Chiesa della Madonna dell’Orto: another jewel of Cannaregio district, built during the 14th century and originally dedicated to Saint Cristopher. There is a legend that explains why the name of the church was then changed into “Madonna dell’Orto”, literally “Virgin of the garden”, discover it during our tours! This church contains a lot of paintings made by the great painter Tintoretto who lived nearby and this was his favorite church in Venice. His grave is inside the church, close to the main altar. Entrance: 3€

San Pantalon

Chiesa di San Pantalon: one of the most simple churches from the outside. The facade is still incomplete, but on the inside there is a surprise: it contains the biggest canvas in the world. A huge ceiling painting represents the history of the martyrdom of Saint Pantalon, made by Giovanni Antonio Fumiani who painted it from 1680 to 1704. Entrance: FREE

Santa Maria del Giglio

Chiesa di Santa Maria del Giglio: they first built it in the 10th century and then rebuilt it in the 17th century. The nobleman Antonio Barbaro financed it. They represented him together with his brothers on the facade of the church. There you can also see six columns, their bases are decorated with the maps of the six cities where Antonio worked during his life. Inside the church there is only painting in Venice made by the Flemish painter Peter Paul Rubens. Entrance: 3€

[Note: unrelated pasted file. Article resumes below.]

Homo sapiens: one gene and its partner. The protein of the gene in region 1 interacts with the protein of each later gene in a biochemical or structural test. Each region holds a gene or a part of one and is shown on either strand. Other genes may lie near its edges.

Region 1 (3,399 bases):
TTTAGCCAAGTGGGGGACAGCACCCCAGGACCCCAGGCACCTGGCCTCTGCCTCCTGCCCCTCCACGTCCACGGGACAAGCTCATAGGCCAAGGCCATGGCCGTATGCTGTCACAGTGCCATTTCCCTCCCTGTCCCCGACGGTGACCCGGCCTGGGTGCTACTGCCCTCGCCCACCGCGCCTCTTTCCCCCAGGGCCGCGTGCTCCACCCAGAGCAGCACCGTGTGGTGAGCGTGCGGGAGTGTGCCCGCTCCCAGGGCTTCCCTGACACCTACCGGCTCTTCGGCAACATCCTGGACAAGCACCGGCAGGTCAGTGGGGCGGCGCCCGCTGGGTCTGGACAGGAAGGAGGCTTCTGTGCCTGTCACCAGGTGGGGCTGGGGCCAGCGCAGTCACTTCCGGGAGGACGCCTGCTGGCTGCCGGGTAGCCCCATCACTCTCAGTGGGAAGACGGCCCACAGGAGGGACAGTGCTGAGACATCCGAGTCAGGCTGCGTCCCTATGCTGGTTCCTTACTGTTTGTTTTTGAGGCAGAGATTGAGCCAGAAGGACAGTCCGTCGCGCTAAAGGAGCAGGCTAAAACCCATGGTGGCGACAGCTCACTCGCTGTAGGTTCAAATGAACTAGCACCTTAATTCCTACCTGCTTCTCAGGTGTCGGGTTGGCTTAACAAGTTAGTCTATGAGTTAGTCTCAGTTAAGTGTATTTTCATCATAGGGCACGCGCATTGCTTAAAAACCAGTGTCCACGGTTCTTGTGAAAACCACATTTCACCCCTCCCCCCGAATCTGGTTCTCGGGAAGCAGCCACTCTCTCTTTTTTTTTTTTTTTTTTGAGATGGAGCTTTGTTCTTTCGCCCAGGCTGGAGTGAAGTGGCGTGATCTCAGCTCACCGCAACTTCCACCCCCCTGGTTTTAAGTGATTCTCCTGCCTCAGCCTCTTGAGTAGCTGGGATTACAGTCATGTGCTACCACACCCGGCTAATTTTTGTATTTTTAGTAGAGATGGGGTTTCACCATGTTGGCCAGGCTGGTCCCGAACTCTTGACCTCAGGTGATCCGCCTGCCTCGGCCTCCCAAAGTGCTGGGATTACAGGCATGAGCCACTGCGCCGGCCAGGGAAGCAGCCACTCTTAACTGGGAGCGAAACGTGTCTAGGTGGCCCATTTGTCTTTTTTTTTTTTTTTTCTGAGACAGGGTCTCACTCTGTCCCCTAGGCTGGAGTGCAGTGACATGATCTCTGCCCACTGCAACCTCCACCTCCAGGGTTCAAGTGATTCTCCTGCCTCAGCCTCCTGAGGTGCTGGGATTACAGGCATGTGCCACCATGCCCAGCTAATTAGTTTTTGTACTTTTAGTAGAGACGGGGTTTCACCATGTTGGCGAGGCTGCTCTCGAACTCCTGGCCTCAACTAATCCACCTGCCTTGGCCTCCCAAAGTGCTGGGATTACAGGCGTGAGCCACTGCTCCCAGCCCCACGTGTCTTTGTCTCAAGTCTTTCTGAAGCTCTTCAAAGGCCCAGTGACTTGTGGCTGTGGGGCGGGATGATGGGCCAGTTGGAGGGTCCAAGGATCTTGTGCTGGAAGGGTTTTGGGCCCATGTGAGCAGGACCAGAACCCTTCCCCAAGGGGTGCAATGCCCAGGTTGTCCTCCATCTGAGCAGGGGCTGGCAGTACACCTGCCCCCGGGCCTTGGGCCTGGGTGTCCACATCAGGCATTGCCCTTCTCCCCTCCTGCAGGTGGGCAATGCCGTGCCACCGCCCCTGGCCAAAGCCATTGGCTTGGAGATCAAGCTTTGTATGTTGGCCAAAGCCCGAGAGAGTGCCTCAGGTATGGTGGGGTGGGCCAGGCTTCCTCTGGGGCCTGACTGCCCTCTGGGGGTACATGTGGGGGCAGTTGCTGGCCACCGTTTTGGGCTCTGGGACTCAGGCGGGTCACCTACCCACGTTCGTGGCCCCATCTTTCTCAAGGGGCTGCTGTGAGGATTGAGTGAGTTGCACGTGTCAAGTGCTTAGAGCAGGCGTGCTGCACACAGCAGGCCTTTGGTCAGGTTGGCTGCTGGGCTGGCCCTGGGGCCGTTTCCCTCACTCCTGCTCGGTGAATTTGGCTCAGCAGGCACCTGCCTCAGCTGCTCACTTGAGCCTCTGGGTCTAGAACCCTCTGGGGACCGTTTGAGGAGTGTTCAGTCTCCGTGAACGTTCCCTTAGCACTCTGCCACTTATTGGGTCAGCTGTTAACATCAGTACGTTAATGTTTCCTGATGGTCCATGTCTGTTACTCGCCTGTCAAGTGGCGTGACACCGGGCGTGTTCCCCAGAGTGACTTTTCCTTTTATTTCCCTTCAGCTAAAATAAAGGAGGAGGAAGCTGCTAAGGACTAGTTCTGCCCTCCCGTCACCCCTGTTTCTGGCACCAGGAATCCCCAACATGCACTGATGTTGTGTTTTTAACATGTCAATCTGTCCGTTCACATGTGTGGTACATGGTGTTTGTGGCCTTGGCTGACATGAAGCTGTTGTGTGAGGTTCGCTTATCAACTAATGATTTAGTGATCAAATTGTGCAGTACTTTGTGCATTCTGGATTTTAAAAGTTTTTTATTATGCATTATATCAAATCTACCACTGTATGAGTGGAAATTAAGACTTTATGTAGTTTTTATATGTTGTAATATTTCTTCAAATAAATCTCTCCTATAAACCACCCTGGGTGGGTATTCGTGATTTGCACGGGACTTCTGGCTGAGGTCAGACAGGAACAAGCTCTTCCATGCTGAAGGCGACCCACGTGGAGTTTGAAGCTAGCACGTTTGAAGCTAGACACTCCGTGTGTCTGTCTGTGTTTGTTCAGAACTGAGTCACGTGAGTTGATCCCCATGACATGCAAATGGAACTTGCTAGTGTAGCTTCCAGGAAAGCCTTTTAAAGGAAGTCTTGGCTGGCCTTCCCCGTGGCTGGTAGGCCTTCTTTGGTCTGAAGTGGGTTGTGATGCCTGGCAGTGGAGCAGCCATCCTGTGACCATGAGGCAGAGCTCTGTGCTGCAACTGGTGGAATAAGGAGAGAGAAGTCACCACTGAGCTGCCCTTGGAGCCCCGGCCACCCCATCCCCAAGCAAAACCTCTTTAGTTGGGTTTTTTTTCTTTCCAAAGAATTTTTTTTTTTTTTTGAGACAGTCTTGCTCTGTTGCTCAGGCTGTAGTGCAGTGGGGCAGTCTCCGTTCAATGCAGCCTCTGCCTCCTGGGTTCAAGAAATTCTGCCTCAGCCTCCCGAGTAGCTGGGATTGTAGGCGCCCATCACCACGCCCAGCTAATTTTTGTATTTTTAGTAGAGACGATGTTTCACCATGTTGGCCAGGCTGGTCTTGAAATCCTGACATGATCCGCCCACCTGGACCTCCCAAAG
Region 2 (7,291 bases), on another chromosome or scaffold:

San Simeone Piccolo

Chiesa di San Simeone Piccolo: with its green dome, this church will be the first thing that you see when you arrive in Venice from either the bus or the train station. The church is very simple, but we recommend that you ask the custodian to visit the crypt. The crypt of this church is a unique example in Venice, with a small candle you can walk around the small tunnels and see the old frescoes on the walls…an experience that you won’t forget! Entrance: FREE, to visit the crypt the entrance will cost 3€.


If you are interested in visiting many churches, you can buy the Chorus pass: it’s a ticket that will give you access to 18 churches. The pass costs 12€ for adults (8€ for students) and you can buy it inside the churches, at the tourist information offices or online.